But Obama did not pursue this strategy.  One, I might add, urged by several eminences grise.   Instead, he chose not to “waste a crisis” but to try to resolve all of these problems — healthcare, economy, environment, etc. — at once.  Now that’s he’s embarked upon this path, I think it’s too late to return to my “sequencing” idea.  In the immortal words of Macbeth:

I am in blood stepped in so far that, should I wade no more, returning were as tedious as go o’er.

In other words, he cannot simply drop health care like a hot potato.  He has to see this thing through to completion.  But how?  Everybody is drawing different conclusions from these elections.  Progressives insists that it means Obama has to push harder for their desired reforms, or they won’t show up at the polls.  Moderates and independents insist that they won’t show up if Obama does not tack to the center, post-haste.

Let me humbly suggest that both are right.  Progressives are the base of the Democratic Party, and always will be.  However, getting progressives on board is a necessary, but not sufficient, condition.  To put a Democratic candidate over the top, he or she must win over independents.  Thus, in VA and NJ, Republicans won by winning over independents.  In NY 23, the moderates and independents went to the Democrat, and he won.  So my takeaway is that neither progressives nor moderates can go it alone: they each need other.

How might progressives and moderates make common cause?  By talking to each other.  Beneath the blood-curdling yells, progressives are actually asking some salient questions, and it behooves moderates to listen closely.  Questions like:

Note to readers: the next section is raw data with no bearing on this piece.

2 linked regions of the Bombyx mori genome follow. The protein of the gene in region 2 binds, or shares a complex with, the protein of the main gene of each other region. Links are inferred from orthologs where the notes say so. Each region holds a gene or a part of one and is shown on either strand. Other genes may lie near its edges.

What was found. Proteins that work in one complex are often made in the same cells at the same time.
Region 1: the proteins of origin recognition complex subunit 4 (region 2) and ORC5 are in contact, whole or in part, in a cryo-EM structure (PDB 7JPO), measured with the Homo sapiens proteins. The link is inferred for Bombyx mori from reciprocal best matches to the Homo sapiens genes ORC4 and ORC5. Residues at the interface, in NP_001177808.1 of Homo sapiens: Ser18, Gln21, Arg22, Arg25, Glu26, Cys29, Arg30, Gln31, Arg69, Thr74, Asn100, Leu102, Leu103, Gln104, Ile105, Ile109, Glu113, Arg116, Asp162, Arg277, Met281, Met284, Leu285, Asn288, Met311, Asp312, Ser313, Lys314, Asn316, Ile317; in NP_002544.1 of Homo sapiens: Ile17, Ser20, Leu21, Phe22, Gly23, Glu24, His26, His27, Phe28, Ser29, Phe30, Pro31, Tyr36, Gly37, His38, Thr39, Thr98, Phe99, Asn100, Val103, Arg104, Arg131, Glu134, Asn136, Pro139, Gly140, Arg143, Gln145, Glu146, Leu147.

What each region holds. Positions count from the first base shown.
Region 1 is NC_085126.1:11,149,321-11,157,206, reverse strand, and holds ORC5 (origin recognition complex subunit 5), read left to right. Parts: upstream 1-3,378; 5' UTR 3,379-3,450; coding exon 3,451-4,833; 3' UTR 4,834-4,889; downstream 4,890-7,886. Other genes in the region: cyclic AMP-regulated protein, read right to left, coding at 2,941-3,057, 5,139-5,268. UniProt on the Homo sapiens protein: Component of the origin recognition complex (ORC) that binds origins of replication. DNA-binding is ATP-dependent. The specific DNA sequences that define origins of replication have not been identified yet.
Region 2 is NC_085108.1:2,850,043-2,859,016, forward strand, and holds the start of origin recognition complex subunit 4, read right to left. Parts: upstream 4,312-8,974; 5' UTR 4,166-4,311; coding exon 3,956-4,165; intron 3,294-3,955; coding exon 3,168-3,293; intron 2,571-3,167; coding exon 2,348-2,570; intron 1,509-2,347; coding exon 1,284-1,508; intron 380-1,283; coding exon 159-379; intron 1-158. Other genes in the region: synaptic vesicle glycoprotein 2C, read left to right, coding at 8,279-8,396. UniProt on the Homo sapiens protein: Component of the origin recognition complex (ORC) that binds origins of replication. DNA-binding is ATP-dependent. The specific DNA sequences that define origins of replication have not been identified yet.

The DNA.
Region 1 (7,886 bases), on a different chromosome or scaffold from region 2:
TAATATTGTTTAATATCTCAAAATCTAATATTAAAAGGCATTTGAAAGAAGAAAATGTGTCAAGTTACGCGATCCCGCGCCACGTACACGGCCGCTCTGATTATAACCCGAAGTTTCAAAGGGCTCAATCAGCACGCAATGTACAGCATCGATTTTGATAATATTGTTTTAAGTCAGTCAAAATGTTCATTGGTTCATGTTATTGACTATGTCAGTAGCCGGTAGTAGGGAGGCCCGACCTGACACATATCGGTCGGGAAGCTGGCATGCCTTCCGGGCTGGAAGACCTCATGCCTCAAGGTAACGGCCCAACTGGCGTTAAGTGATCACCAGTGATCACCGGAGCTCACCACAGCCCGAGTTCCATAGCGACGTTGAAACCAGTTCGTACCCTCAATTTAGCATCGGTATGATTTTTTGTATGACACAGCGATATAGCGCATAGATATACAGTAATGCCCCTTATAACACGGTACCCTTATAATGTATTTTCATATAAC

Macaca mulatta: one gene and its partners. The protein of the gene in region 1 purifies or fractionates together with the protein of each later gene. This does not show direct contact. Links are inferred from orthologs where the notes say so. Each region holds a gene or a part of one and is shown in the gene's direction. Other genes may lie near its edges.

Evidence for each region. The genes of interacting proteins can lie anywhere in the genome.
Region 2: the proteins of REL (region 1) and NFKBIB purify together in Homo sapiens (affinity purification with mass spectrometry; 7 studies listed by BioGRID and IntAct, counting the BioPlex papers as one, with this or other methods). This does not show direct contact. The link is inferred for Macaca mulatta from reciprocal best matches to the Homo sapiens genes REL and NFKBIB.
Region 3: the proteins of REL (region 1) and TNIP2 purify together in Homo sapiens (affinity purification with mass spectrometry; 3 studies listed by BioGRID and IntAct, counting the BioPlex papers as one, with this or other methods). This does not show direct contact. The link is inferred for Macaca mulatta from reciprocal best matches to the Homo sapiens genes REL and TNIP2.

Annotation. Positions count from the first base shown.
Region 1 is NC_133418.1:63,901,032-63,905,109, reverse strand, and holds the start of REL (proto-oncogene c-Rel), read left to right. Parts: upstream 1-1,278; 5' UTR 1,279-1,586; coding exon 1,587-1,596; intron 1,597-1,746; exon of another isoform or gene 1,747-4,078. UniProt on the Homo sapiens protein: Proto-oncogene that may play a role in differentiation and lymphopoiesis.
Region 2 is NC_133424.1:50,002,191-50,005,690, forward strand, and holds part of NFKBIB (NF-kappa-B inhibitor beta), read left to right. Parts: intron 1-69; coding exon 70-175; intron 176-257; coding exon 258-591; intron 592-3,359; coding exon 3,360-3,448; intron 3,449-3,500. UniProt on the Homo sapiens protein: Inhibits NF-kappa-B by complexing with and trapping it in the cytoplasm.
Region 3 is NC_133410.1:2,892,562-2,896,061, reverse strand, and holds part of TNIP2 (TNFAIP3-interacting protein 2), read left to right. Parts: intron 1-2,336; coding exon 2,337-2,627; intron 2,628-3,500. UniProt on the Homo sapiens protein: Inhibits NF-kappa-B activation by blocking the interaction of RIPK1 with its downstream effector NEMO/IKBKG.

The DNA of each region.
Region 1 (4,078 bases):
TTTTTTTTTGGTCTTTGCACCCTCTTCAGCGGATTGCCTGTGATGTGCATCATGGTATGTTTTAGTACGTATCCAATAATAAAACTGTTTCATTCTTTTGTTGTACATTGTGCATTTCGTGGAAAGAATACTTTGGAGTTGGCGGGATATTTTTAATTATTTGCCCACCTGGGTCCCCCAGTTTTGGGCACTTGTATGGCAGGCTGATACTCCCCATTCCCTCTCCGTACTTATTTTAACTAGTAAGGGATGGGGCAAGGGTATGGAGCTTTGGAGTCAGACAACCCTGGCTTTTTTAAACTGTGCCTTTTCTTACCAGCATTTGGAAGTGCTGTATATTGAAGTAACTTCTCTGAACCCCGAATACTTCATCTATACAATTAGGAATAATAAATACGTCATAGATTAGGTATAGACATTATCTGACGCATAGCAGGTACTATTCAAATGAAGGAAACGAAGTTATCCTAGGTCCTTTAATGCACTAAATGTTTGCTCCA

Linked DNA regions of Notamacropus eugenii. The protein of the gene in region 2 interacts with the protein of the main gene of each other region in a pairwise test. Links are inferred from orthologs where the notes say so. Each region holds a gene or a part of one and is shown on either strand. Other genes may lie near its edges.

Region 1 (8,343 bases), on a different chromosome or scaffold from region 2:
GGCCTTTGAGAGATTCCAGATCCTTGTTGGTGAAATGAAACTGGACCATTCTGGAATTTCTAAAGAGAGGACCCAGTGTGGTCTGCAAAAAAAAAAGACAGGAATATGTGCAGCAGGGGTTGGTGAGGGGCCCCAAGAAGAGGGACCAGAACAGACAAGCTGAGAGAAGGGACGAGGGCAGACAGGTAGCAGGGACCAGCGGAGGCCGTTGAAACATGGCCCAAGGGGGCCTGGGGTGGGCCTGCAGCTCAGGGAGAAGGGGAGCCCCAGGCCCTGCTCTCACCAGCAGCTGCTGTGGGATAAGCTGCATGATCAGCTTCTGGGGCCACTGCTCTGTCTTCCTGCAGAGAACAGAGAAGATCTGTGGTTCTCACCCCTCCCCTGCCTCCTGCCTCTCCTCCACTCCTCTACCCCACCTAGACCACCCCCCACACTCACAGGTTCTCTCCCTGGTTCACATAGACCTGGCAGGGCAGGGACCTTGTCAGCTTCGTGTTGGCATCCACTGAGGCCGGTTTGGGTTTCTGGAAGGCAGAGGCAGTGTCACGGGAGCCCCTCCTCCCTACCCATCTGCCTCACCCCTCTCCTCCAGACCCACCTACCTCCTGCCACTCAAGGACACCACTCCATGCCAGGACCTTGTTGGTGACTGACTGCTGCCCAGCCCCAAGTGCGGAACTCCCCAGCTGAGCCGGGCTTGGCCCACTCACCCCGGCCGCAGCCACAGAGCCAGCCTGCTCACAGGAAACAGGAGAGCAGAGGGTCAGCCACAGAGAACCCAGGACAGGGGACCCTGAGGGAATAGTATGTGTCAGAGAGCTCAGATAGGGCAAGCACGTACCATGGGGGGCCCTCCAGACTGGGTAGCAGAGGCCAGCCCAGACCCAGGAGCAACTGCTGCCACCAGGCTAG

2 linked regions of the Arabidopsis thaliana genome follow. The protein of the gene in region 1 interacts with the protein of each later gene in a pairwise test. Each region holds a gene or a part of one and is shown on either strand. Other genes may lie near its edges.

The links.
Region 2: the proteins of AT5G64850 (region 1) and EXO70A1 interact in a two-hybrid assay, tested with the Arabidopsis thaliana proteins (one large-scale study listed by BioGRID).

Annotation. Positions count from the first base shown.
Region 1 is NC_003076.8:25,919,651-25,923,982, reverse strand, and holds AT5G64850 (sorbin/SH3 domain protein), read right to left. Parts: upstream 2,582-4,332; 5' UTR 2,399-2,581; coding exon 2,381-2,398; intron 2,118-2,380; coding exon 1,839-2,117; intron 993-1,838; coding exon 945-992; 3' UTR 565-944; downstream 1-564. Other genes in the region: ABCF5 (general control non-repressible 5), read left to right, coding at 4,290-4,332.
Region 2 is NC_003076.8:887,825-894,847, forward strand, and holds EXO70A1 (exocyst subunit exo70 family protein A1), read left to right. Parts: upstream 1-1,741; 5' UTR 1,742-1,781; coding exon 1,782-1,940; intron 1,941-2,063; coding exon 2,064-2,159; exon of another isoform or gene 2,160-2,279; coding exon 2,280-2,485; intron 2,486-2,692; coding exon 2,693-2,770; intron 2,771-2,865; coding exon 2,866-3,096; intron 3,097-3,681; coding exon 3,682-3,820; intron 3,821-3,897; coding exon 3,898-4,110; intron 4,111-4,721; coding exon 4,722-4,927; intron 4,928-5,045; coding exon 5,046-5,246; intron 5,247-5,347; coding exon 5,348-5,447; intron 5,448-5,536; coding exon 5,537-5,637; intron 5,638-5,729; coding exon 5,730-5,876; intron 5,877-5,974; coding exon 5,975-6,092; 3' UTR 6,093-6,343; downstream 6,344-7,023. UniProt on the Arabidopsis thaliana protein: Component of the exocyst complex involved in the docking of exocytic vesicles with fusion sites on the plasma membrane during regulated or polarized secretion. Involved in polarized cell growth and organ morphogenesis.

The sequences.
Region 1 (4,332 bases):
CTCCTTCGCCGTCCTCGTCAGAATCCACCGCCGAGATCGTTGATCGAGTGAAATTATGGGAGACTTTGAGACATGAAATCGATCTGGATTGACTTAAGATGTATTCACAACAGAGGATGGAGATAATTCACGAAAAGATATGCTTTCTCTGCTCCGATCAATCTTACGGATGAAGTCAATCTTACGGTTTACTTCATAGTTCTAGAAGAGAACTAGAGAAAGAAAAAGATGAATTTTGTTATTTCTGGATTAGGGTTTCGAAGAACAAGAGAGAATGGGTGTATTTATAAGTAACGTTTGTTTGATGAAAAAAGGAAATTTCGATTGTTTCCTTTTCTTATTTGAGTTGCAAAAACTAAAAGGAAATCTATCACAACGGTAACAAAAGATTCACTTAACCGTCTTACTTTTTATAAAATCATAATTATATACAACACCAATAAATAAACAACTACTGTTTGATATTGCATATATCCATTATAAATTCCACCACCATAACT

• Why is the White House AWOL on gay marriage?  It costs little political capital to weigh in, even as most concede these issues are best resolved on a local basis.  And it’s the right thing to do.  The WH has an army of volunteers at its disposal.  Get ’em involved.
  •   Why the fiscal focus on healthcare, when the war efforts aren’t subject to the same scrutiny?
  • Speaking of which, however right or just the war might be, what do we realistically think we can accomplish in Afghanistan?

Similarly, moderates and independents make valid points of their own.  If competition is the rationale for the public option, is it not better — and more consistent with America’s free-market principles — to remove impediments to competition among private insurers, rather than create another government entity?  Or this — are you prepared to live with the consequences of a withdrawal from Afghanistan?  How else would you suggest we fight for the minds and hearts of the local populace, without whose active participation (or apathy) terrorist operations cannot take root?

Other issues abound, on both sides.  It’s no disservice to either to say that.  The disservice is ours, however, if we cannot figure out a way to come together on these issues.  I have always maintained that ideology can often get in the way of solutions.  It’s important that we not become so fixated on particular policy approaches that we forget the larger goal of improving the lot of the American people.  

Let’s keep the party going.